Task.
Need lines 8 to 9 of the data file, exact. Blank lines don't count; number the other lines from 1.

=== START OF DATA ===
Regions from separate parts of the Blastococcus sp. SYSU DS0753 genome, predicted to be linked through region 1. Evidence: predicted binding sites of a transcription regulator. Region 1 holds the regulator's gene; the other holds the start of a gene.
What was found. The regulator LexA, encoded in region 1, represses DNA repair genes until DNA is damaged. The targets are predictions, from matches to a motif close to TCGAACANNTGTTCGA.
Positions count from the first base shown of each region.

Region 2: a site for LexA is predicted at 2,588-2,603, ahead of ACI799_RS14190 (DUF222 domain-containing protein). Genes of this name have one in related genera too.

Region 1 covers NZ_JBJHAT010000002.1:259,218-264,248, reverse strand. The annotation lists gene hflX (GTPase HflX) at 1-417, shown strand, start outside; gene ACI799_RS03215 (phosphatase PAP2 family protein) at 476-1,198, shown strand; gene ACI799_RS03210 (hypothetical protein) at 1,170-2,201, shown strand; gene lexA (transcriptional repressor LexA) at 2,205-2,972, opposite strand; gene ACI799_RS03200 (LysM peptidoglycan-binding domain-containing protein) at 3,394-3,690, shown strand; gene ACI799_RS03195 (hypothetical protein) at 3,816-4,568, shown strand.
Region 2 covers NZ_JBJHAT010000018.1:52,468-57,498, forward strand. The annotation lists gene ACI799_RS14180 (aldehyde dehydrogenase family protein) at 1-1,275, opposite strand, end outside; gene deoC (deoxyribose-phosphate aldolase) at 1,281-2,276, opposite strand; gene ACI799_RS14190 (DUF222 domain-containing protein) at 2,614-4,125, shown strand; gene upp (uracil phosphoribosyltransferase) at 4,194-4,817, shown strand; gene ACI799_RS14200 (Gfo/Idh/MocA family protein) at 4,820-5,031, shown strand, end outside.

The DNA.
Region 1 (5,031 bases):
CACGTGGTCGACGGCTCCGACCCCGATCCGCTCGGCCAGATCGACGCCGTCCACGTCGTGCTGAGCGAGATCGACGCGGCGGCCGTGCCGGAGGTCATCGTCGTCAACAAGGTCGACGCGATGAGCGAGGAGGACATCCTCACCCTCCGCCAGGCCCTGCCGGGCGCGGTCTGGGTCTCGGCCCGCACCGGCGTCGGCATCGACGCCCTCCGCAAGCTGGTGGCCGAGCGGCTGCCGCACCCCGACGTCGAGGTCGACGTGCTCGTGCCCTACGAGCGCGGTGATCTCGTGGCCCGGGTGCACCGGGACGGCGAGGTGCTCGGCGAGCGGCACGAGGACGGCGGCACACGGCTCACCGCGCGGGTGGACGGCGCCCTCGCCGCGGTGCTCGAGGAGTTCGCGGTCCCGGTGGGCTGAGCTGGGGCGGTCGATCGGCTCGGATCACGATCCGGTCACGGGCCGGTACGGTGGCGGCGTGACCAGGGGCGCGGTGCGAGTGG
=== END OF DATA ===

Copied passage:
Region 1 (5,031 bases):
CACGTGGTCGACGGCTCCGACCCCGATCCGCTCGGCCAGATCGACGCCGTCCACGTCGTGCTGAGCGAGATCGACGCGGCGGCCGTGCCGGAGGTCATCGTCGTCAACAAGGTCGACGCGATGAGCGAGGAGGACATCCTCACCCTCCGCCAGGCCCTGCCGGGCGCGGTCTGGGTCTCGGCCCGCACCGGCGTCGGCATCGACGCCCTCCGCAAGCTGGTGGCCGAGCGGCTGCCGCACCCCGACGTCGAGGTCGACGTGCTCGTGCCCTACGAGCGCGGTGATCTCGTGGCCCGGGTGCACCGGGACGGCGAGGTGCTCGGCGAGCGGCACGAGGACGGCGGCACACGGCTCACCGCGCGGGTGGACGGCGCCCTCGCCGCGGTGCTCGAGGAGTTCGCGGTCCCGGTGGGCTGAGCTGGGGCGGTCGATCGGCTCGGATCACGATCCGGTCACGGGCCGGTACGGTGGCGGCGTGACCAGGGGCGCGGTGCGAGTGG